DVD-A, considered less important to overall DVD success, took a back seat, left essentially to the audio community. Being a fractious lot, constituencies with different agendas asserted themselves, delaying the adoption of a final specification. To make matters worse, issues of copy-protection came to a head just as a spec was being finalized, causing a delay of another year to satisfy content holder’s needs for protection more robust than that of CD or DVD-Video.

The specification of DVD-A was finally approved late last year. In the end, the practical differences in the formats were less than originally anticipated (see Table 1). For the audiophile, the significant advantages of DVD-A are the availability of uncompressed 6-channel surround and 192kHz sample rate for stereo.

As of this writing, a handful of DVD-A-compatible players are available, all of which also play DVD-Video, and a few dozen DVD-A titles are on the shelves at selected retailers. The format is expected to receive a push this Christmas season. Eventually, the majority of players sold will be “universal” players capable of playing DVD-A or DVD-V. For the next couple of years, however, the player population in the field is going to be predominantly DVD-Video.

A first decision is whether or not to release in DVD-Audio at all. Affordable tools for commercial DVD-A authoring are not yet available, so going this route means extra expense. If you do go with DVD-A, then you will likely want to support DVD-Video playback for compatibility. Production of DVD-Audio/DVD-Video hybrid titles is an evolving art; most folks who do it now are experiencing a lot of difficulty. A few labels are releasing DVD-Audio-only discs, but for commercial reasons, this is a hard path to follow.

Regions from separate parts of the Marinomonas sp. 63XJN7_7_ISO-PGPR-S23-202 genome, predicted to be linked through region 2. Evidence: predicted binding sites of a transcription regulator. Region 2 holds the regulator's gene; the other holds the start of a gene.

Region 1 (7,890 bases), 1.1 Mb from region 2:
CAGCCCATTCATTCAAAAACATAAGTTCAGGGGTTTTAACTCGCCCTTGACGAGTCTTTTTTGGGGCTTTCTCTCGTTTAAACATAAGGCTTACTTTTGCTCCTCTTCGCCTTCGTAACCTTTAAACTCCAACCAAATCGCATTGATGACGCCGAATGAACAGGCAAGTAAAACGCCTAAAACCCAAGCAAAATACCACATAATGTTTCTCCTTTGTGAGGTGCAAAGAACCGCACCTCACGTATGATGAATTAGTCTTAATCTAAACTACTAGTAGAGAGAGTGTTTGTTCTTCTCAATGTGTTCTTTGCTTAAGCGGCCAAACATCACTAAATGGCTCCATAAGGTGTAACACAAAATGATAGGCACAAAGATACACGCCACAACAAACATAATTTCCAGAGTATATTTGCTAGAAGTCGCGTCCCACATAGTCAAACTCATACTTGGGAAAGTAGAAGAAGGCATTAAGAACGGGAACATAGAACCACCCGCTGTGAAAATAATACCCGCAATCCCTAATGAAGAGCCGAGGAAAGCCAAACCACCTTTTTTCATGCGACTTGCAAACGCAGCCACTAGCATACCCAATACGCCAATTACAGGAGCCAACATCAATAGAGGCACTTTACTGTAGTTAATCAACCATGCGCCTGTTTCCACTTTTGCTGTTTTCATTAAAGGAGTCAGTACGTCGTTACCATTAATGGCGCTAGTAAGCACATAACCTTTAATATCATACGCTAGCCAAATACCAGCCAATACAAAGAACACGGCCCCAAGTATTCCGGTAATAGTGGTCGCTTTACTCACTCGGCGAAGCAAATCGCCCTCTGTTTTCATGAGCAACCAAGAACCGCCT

Sad to say, DVD-Audio remains stuck in a pioneering phase — as in “arrows in the back.” This could still turn out to be the cool medium of tomorrow, but be aware that producing DVD-Audio will likely drive up your costs substantially.


DVD is a rich medium for audio. Fidelity for stereo ranges from that of a CD up to 24-bit resolution at 192kHz sample rate. Channel formats range from stereo to 5.1 or even 6.1 surround. It’s an embarrassing amount of riches.

The availability and range of audio options creates issues in production. One must decide what options to support, and produce audio accordingly. Often, specific provisions must be made for the limitations of consumer playback systems.